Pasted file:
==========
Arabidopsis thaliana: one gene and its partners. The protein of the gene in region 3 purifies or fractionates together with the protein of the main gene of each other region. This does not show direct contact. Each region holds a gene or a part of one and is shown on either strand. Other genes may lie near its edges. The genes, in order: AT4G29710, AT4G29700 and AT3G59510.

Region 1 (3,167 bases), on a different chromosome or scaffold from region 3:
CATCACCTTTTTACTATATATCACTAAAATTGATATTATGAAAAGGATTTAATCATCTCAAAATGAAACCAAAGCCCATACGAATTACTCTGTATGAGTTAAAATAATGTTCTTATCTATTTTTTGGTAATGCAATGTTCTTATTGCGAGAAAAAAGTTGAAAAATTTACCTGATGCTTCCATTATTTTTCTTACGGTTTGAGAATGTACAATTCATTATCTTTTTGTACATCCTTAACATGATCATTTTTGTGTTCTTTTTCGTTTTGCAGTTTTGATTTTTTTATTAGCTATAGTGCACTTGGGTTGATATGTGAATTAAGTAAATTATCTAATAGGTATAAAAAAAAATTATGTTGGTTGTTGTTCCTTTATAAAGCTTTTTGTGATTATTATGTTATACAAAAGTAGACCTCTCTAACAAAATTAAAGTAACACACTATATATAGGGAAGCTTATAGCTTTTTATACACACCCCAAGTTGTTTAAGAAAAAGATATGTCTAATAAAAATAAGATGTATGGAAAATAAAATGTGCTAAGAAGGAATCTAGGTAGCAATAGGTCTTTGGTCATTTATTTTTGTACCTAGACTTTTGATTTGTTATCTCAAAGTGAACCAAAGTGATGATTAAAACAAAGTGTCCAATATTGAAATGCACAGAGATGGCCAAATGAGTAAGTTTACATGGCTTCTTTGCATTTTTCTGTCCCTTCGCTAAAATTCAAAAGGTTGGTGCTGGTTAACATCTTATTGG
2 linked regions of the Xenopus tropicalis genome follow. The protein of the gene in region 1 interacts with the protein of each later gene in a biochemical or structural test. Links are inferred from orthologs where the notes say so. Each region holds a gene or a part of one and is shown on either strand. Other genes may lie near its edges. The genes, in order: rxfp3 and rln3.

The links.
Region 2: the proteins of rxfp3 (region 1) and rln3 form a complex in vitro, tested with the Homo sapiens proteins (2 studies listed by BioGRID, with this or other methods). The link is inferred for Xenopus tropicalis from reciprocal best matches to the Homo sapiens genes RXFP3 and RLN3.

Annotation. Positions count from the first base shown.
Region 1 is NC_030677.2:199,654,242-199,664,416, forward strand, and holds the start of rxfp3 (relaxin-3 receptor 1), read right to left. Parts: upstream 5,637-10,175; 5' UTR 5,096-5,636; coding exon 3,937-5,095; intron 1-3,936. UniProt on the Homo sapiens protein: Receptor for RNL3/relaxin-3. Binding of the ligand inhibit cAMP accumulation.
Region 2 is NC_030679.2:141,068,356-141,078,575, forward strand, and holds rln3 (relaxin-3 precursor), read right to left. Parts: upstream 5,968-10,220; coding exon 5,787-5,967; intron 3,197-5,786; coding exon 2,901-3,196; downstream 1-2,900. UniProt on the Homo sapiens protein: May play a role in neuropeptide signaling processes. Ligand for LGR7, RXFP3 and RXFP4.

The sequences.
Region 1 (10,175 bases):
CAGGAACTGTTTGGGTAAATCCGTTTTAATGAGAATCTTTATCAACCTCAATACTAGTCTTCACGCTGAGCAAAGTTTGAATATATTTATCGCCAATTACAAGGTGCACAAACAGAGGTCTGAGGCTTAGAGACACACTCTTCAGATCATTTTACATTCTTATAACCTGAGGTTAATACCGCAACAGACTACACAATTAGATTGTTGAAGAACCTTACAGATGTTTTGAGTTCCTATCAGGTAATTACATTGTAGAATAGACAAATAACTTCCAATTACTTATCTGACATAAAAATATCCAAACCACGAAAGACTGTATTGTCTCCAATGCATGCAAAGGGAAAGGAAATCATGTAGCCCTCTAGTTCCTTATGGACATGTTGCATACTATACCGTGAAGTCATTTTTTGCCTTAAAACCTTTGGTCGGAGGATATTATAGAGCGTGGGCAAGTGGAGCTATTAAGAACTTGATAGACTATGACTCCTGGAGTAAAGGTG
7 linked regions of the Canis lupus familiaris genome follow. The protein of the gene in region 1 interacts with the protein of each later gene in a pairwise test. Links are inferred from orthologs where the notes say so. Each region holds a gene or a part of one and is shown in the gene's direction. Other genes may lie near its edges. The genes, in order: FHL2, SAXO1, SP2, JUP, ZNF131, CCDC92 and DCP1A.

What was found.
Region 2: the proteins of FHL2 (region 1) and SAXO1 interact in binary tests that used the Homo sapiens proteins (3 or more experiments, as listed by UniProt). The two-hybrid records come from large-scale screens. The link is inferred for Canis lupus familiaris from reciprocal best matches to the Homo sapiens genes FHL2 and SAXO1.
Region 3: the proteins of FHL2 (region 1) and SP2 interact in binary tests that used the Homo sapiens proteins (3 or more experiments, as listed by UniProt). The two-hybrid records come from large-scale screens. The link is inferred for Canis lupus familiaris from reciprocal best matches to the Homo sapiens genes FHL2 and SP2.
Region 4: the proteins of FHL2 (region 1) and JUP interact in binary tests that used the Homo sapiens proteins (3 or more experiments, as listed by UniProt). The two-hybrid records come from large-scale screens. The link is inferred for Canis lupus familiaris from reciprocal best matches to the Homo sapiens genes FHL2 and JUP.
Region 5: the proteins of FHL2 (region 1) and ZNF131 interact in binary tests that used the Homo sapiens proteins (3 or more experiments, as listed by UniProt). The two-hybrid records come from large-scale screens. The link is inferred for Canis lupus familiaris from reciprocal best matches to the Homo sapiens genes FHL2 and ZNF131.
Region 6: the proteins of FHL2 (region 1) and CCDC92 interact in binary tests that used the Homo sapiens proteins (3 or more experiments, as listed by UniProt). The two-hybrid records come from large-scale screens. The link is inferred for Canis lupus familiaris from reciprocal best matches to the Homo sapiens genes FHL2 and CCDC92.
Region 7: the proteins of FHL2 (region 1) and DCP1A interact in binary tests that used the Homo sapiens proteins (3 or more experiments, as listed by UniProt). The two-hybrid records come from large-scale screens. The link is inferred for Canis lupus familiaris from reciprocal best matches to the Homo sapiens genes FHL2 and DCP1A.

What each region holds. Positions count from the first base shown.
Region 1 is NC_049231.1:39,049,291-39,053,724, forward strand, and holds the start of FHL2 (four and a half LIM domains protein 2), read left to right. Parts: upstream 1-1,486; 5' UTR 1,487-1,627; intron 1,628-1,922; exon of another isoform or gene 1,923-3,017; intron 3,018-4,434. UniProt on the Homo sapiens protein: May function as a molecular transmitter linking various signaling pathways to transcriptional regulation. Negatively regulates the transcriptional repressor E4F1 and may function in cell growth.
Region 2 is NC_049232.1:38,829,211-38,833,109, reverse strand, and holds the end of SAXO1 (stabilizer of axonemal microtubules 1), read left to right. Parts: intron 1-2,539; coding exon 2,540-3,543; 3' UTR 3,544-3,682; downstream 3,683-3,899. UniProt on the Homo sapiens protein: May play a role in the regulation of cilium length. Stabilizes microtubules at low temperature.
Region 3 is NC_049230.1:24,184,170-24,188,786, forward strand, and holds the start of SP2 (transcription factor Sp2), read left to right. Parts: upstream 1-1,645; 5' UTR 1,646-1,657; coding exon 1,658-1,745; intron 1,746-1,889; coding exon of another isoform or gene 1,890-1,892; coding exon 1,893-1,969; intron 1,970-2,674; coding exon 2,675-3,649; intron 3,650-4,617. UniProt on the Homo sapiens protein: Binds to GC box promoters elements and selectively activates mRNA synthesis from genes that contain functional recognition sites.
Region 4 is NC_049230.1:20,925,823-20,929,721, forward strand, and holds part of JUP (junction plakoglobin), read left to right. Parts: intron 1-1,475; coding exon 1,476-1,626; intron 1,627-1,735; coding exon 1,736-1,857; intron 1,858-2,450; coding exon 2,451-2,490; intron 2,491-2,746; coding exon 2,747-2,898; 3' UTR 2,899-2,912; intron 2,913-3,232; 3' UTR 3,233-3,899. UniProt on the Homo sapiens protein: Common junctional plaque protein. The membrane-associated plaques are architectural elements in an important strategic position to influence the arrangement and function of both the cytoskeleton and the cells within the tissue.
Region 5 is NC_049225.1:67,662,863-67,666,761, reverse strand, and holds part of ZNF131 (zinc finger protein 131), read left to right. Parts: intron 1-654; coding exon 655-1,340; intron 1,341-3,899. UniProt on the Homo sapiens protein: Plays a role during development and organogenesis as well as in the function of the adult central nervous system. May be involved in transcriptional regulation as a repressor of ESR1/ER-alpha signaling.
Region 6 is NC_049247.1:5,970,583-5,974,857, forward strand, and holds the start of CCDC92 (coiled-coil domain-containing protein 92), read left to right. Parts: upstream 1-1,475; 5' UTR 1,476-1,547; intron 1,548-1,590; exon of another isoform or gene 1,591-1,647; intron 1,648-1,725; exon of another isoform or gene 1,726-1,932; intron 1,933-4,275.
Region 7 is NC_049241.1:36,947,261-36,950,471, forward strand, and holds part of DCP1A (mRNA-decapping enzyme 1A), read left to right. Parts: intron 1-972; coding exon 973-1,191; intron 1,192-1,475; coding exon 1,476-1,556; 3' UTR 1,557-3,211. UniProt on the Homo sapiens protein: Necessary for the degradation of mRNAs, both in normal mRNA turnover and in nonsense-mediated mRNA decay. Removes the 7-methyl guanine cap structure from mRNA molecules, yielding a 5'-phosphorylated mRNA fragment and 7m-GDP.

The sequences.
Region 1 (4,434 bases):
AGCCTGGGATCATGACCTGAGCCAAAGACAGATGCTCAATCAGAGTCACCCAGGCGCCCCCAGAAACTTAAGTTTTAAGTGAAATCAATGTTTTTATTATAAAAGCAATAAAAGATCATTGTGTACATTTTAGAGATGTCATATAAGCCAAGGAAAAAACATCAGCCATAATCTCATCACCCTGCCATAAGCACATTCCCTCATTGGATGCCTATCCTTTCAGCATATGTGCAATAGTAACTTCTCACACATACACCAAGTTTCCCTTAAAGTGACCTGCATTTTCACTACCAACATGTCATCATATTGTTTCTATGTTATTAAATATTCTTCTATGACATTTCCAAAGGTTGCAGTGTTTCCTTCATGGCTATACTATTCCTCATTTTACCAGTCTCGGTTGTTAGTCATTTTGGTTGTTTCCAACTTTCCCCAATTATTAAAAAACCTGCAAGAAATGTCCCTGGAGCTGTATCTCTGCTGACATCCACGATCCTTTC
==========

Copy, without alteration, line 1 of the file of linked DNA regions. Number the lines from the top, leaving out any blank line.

Arabidopsis thaliana: one gene and its partners. The protein of the gene in region 3 purifies or fractionates together with the protein of the main gene of each other region. This does not show direct contact. Each region holds a gene or a part of one and is shown on either strand. Other genes may lie near its edges. The genes, in order: AT4G29710, AT4G29700 and AT3G59510.